Musacchio, G., Zappone, A., Cassinis, R. & Scarascia, S. 1998. Petrographic interpretation of a complex seismic crust-mantle transition in the central-eastern Alps. Tectonophysics 294, 7588.Google Scholar
Nichols, G. T., Berry, R. F. & Green, D. H. 1992. Internally consistent gahnitic spinel–cordierite–garnet equilibria in the FMASHZn system; geothermobarometry and applications. Contributions to Mineralogy and Petrology 111, 362–77.Google Scholar
O'Reilly, S. Y. & Griffin, W. L. 2013. Moho vs crust–mantle boundary: evolution of an idea. Tectonophysics, published online 10 January 2013. doi: 10.1016/j.tecto.2012.12.031.Google Scholar
Powell, R., & Holland, T. J. B. 1994. Optimal geothermometry and geobarometry. American Mineralogist, 79 120–33.Google Scholar
Prelevic, D., Jacob, D. E. & Foley, S. F. 2013. Recycling plus: a new recipe for the formation of Alpine–Himalayan orogenic mantle lithosphere. Earth and Planetary Science Letters 362, 187–97.Google Scholar
Puga, E., Fanning, M., Díaz de Federico, A., Nieto, J. M., Beccaluva, L., Bianchini, G. & Díaz Puga, M. A. 2011. Petrology, geochemistry and U–Pb geochronology of the Betic Ophiolites: inferences for Pangaea break-up and birth of the westernmost Tethys Ocean. Lithos 124, 255–72.Google Scholar
Quick, J. E., Sinigoi, S. & Mayer, A. 1995. Emplacement of mantle peridotite in the lower continental crust, Ivrea-Verbano zone, northwest Italy. Geology 23, 739–42.2.3.CO;2>CrossRefGoogle Scholar
Rampone, E., Vissers, R. L. M., Poggio, M., Scambelluri, M. & Zanetti, A. 2010. Melt migration and intrusion during exhumation of the Alboran lithosphere: the Tallante mantle xenolith record (Betic Cordillera, SE Spain). Journal of Petrology 51, 295325.Google Scholar
Rizzo, G., Piluso, E. & Morten, L. 2001. Phlogopite from the Serre ultramafic rocks, Central Calabria, Southern Italy. European Journal of Mineralogy 13, 1139–51.Google Scholar
Scarascia, S. & Cassinis, R. 1997. Crustal structure in the Central-Eastern Alpine sector: a revision of the available DSS data. Tectonophysics 271, 157–88.Google Scholar
Takahashi, E. & Kushiro, I. 1983. Melting of a dry peridotite at high pressures and temperatures and basalt magma genesis. American Mineralogist, 68, 859–79.Google Scholar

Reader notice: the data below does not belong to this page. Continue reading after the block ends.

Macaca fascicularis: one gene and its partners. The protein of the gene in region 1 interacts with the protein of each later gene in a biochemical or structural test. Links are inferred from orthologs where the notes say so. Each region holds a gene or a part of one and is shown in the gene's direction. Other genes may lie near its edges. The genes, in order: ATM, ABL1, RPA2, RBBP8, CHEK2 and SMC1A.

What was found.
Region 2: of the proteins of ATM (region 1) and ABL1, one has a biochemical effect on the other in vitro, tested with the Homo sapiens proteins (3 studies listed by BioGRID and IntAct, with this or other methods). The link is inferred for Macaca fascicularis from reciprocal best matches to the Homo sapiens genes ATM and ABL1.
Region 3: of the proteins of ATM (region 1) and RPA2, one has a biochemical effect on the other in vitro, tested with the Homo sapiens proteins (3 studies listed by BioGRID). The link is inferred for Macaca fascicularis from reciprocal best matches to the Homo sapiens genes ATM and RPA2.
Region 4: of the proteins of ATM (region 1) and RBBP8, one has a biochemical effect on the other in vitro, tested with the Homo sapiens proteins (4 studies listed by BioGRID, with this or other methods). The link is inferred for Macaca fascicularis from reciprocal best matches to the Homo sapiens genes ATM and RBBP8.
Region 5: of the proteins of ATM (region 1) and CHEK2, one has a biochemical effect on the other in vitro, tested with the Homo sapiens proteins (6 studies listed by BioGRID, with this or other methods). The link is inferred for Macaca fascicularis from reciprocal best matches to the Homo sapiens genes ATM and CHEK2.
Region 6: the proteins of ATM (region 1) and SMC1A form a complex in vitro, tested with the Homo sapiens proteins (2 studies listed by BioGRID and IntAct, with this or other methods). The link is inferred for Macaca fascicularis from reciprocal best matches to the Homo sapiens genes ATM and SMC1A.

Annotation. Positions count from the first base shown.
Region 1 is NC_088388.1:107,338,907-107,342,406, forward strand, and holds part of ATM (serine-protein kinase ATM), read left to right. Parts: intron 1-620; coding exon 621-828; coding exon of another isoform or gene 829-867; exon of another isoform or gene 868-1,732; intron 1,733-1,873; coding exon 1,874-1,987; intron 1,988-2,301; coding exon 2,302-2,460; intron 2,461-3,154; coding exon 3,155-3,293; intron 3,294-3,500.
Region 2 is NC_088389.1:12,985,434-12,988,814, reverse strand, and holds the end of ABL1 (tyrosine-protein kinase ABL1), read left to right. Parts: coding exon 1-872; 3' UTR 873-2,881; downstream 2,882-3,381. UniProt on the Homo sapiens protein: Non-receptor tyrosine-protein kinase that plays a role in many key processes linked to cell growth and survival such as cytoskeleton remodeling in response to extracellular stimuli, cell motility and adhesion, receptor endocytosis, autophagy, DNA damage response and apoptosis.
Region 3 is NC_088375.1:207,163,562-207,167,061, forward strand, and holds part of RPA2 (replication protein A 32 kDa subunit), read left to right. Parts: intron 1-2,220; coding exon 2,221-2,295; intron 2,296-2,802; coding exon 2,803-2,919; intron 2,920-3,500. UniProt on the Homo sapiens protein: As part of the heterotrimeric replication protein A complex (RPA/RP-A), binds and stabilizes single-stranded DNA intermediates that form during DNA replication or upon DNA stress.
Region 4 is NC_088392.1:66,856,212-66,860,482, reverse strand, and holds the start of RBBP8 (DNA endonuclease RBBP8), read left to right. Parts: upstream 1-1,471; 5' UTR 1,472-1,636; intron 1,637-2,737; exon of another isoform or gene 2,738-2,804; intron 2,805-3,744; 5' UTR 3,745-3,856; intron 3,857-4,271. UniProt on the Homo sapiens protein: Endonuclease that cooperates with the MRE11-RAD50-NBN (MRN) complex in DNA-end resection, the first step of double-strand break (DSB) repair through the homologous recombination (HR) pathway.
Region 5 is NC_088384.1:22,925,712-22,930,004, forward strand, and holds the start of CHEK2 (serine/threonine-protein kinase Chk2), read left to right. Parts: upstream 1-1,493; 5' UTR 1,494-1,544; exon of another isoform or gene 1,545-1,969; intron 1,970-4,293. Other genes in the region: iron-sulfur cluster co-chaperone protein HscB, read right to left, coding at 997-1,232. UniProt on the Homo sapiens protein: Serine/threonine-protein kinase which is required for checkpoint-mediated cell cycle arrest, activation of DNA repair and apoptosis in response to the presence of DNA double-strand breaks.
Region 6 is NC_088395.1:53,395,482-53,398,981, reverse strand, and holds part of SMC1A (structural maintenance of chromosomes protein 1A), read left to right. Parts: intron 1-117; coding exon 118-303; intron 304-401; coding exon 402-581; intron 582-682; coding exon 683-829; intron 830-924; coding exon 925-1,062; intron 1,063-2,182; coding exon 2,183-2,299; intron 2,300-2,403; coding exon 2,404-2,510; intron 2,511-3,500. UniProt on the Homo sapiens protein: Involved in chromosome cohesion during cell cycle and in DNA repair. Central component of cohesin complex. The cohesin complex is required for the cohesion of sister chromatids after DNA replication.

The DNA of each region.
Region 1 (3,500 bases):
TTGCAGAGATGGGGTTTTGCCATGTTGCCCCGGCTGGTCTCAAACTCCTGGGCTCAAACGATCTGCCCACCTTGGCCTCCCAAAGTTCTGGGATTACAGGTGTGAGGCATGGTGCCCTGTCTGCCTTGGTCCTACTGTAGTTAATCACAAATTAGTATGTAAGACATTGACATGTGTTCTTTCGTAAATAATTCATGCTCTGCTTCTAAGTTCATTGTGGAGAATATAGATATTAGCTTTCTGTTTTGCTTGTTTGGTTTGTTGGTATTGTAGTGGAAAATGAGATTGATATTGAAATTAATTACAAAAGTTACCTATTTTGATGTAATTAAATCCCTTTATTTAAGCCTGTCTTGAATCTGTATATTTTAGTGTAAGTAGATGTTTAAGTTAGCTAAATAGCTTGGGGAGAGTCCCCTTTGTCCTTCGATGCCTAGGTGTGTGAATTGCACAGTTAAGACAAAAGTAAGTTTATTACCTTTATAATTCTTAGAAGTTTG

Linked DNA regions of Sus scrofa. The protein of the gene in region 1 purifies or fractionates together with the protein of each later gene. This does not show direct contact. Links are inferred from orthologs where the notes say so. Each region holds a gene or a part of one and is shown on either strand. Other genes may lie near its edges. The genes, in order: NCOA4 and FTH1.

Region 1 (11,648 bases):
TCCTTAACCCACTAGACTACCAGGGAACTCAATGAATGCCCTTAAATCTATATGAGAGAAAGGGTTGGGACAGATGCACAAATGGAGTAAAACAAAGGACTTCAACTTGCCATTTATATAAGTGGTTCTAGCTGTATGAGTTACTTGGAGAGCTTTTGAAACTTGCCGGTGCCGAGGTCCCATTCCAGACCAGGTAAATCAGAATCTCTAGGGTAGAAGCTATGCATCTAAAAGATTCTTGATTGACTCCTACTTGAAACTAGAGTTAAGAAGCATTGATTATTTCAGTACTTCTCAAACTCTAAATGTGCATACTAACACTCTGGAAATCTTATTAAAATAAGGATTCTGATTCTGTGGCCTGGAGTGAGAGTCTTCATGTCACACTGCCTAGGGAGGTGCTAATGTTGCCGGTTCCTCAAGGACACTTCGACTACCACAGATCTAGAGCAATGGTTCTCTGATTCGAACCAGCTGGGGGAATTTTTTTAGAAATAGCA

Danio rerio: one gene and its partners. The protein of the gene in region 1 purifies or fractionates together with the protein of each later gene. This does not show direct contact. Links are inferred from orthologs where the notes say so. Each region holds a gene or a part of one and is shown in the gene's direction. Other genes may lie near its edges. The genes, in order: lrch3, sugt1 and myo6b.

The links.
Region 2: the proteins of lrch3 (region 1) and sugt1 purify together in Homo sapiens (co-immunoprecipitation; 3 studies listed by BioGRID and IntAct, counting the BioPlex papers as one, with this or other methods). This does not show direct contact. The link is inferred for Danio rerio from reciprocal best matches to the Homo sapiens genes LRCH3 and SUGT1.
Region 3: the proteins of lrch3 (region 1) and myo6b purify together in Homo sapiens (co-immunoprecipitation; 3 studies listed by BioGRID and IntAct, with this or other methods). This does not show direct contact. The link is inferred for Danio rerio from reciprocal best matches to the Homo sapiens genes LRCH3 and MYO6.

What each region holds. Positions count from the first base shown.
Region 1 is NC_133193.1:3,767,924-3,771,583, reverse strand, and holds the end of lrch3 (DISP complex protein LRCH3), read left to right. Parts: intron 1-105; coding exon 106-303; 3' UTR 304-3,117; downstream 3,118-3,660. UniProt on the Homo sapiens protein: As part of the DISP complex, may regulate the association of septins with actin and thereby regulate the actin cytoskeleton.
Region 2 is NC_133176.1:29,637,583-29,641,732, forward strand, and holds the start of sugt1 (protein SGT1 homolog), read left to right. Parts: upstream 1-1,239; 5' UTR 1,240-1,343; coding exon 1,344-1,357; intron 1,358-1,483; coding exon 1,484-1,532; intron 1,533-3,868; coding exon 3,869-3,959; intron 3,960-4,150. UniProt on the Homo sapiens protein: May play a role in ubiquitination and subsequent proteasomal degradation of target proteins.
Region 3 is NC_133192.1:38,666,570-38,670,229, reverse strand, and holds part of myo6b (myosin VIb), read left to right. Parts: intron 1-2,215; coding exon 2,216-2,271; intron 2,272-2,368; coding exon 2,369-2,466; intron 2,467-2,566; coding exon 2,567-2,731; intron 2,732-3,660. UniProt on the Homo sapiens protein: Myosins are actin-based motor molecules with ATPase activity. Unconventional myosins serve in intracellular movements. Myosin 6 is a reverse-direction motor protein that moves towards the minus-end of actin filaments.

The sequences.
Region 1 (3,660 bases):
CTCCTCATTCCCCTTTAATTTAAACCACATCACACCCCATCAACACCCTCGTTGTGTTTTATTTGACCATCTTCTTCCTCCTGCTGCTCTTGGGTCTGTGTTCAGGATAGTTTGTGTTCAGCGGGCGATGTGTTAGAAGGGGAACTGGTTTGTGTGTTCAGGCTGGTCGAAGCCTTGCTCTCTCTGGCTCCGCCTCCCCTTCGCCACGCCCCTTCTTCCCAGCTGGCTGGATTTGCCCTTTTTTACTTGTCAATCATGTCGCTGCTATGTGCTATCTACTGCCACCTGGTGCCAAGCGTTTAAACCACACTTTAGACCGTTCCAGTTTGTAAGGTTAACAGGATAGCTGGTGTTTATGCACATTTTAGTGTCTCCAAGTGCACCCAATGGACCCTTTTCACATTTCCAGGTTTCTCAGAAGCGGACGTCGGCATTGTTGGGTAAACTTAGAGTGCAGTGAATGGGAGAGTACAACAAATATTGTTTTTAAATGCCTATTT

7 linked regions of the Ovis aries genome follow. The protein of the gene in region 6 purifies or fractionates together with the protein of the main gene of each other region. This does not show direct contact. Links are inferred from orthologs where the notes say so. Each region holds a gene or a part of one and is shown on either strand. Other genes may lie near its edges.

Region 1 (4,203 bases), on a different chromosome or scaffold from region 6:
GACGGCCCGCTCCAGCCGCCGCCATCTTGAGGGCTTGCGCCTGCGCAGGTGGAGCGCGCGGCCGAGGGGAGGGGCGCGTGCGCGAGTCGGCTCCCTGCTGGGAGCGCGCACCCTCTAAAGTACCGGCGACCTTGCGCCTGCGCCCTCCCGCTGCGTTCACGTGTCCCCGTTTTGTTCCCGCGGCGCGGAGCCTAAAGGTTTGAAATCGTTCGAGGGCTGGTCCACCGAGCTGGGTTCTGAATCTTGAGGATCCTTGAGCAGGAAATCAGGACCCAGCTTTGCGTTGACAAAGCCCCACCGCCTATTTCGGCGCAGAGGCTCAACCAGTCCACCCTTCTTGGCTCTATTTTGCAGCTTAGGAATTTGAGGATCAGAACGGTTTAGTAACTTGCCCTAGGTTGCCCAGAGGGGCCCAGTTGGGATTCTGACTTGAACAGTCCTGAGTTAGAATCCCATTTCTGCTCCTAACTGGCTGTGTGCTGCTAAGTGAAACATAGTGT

Taylor, S. R. & McLennan, S. M. 1995. The geochemical evolution of the continental crust. Reviews in Geophysics 33, 241–65.CrossRefGoogle Scholar
Thompson Lundeen, M. 1978. Emplacement of the Ronda peridotite, Sierra Bermeja, Spain. Geological Society of America Bulletin 89, 172–80.2.0.CO;2>CrossRefGoogle Scholar
Tommasini, S., Avanzinelli, R. & Conticelli, S. 2011. The Th/La and Sm/La conundrum of the Tethyan realm lamproites. Earth and Planetary Science Letters 301, 469–78.CrossRefGoogle Scholar
Tubía, J. M., Cuevas, J. & Esteban, J. J. 2004. Tectonic evidence in the Ronda peridotites, Spain, for mantle diapirism related to delamination. Geology 32, 941–4.Google Scholar
Vauchez, A., Tommasi, A. & Mainprice, D. 2012. Fault (shear zones) in the Earth's mantle. Tectonophysics 558–9, 127.Google Scholar
Van der Wal, D. & Vissers, R. L. M. 1996. Structural petrology of the Ronda peridotite, SW Spain: deformation history. Journal of Petrology 37, 2343.Google Scholar
Vielzeuf, D. 1983. The spinel and quartz associations in high grade xenoliths from Tallante (S.E. Spain) and their potential use in geothermometry and barometry. Contribution to Mineralogy and Petrology 82, 301–11.Google Scholar
Villaseca, C., Downes, H., Pin, C. & Barbero, L. 1999. Nature and composition of the lower continental crust in Central Spain and the granulite-granite linkage: inferences from granulitic xenoliths. Journal of Petrology 40, 1465–96.Google Scholar
Villaseca, C., Orejana, D., Paterson, B. A., Billstrom, K. & Pérez-Soba, C. 2007. Metaluminous pyroxene-bearing granulite xenoliths from the lower continental crust in central Spain: their role in the genesis of Hercynian I-type granites. European Journal of Mineralogy 19, 463–77.Google Scholar
Supplementary material: File

Bianchini Supplementary Material


Download Bianchini Supplementary Material(File)
File 60.9 KB